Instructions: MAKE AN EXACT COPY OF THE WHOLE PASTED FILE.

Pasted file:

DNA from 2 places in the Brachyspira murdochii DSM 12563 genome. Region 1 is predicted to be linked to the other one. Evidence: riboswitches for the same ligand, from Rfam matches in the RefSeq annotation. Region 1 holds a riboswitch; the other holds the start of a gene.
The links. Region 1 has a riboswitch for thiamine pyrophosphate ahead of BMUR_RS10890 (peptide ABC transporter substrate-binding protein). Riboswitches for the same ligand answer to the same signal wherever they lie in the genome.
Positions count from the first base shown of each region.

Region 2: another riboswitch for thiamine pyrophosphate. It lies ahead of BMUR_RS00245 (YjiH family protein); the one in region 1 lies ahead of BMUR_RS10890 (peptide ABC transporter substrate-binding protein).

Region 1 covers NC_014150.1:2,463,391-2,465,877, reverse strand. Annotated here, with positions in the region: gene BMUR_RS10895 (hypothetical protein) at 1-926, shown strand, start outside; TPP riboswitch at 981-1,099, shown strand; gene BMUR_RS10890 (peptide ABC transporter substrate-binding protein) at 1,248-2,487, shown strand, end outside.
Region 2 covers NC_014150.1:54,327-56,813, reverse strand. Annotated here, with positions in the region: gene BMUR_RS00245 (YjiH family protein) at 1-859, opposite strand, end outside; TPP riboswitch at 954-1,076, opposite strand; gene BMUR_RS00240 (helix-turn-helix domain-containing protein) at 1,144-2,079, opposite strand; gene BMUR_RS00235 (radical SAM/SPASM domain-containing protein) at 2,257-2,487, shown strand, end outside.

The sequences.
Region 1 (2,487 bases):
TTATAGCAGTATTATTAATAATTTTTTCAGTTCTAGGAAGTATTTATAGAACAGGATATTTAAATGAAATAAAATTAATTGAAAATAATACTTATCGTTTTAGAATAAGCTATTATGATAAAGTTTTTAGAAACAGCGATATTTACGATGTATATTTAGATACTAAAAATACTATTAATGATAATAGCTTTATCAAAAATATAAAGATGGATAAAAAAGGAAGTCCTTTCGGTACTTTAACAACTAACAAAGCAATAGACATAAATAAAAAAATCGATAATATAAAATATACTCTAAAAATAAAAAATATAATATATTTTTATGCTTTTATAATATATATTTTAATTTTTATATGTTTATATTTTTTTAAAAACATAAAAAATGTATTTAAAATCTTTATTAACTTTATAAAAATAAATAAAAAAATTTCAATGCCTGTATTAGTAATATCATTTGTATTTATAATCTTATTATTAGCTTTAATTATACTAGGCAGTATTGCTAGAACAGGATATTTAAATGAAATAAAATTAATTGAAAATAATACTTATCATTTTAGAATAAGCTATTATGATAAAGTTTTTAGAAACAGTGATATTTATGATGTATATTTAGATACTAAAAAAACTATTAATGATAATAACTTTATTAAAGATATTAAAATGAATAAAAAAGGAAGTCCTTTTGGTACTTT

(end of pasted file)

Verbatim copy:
DNA from 2 places in the Brachyspira murdochii DSM 12563 genome. Region 1 is predicted to be linked to the other one. Evidence: riboswitches for the same ligand, from Rfam matches in the RefSeq annotation. Region 1 holds a riboswitch; the other holds the start of a gene.
The links. Region 1 has a riboswitch for thiamine pyrophosphate ahead of BMUR_RS10890 (peptide ABC transporter substrate-binding protein). Riboswitches for the same ligand answer to the same signal wherever they lie in the genome.
Positions count from the first base shown of each region.

Region 2: another riboswitch for thiamine pyrophosphate. It lies ahead of BMUR_RS00245 (YjiH family protein); the one in region 1 lies ahead of BMUR_RS10890 (peptide ABC transporter substrate-binding protein).

Region 1 covers NC_014150.1:2,463,391-2,465,877, reverse strand. Annotated here, with positions in the region: gene BMUR_RS10895 (hypothetical protein) at 1-926, shown strand, start outside; TPP riboswitch at 981-1,099, shown strand; gene BMUR_RS10890 (peptide ABC transporter substrate-binding protein) at 1,248-2,487, shown strand, end outside.
Region 2 covers NC_014150.1:54,327-56,813, reverse strand. Annotated here, with positions in the region: gene BMUR_RS00245 (YjiH family protein) at 1-859, opposite strand, end outside; TPP riboswitch at 954-1,076, opposite strand; gene BMUR_RS00240 (helix-turn-helix domain-containing protein) at 1,144-2,079, opposite strand; gene BMUR_RS00235 (radical SAM/SPASM domain-containing protein) at 2,257-2,487, shown strand, end outside.

The sequences.
Region 1 (2,487 bases):
TTATAGCAGTATTATTAATAATTTTTTCAGTTCTAGGAAGTATTTATAGAACAGGATATTTAAATGAAATAAAATTAATTGAAAATAATACTTATCGTTTTAGAATAAGCTATTATGATAAAGTTTTTAGAAACAGCGATATTTACGATGTATATTTAGATACTAAAAATACTATTAATGATAATAGCTTTATCAAAAATATAAAGATGGATAAAAAAGGAAGTCCTTTCGGTACTTTAACAACTAACAAAGCAATAGACATAAATAAAAAAATCGATAATATAAAATATACTCTAAAAATAAAAAATATAATATATTTTTATGCTTTTATAATATATATTTTAATTTTTATATGTTTATATTTTTTTAAAAACATAAAAAATGTATTTAAAATCTTTATTAACTTTATAAAAATAAATAAAAAAATTTCAATGCCTGTATTAGTAATATCATTTGTATTTATAATCTTATTATTAGCTTTAATTATACTAGGCAGTATTGCTAGAACAGGATATTTAAATGAAATAAAATTAATTGAAAATAATACTTATCATTTTAGAATAAGCTATTATGATAAAGTTTTTAGAAACAGTGATATTTATGATGTATATTTAGATACTAAAAAAACTATTAATGATAATAACTTTATTAAAGATATTAAAATGAATAAAAAAGGAAGTCCTTTTGGTACTTT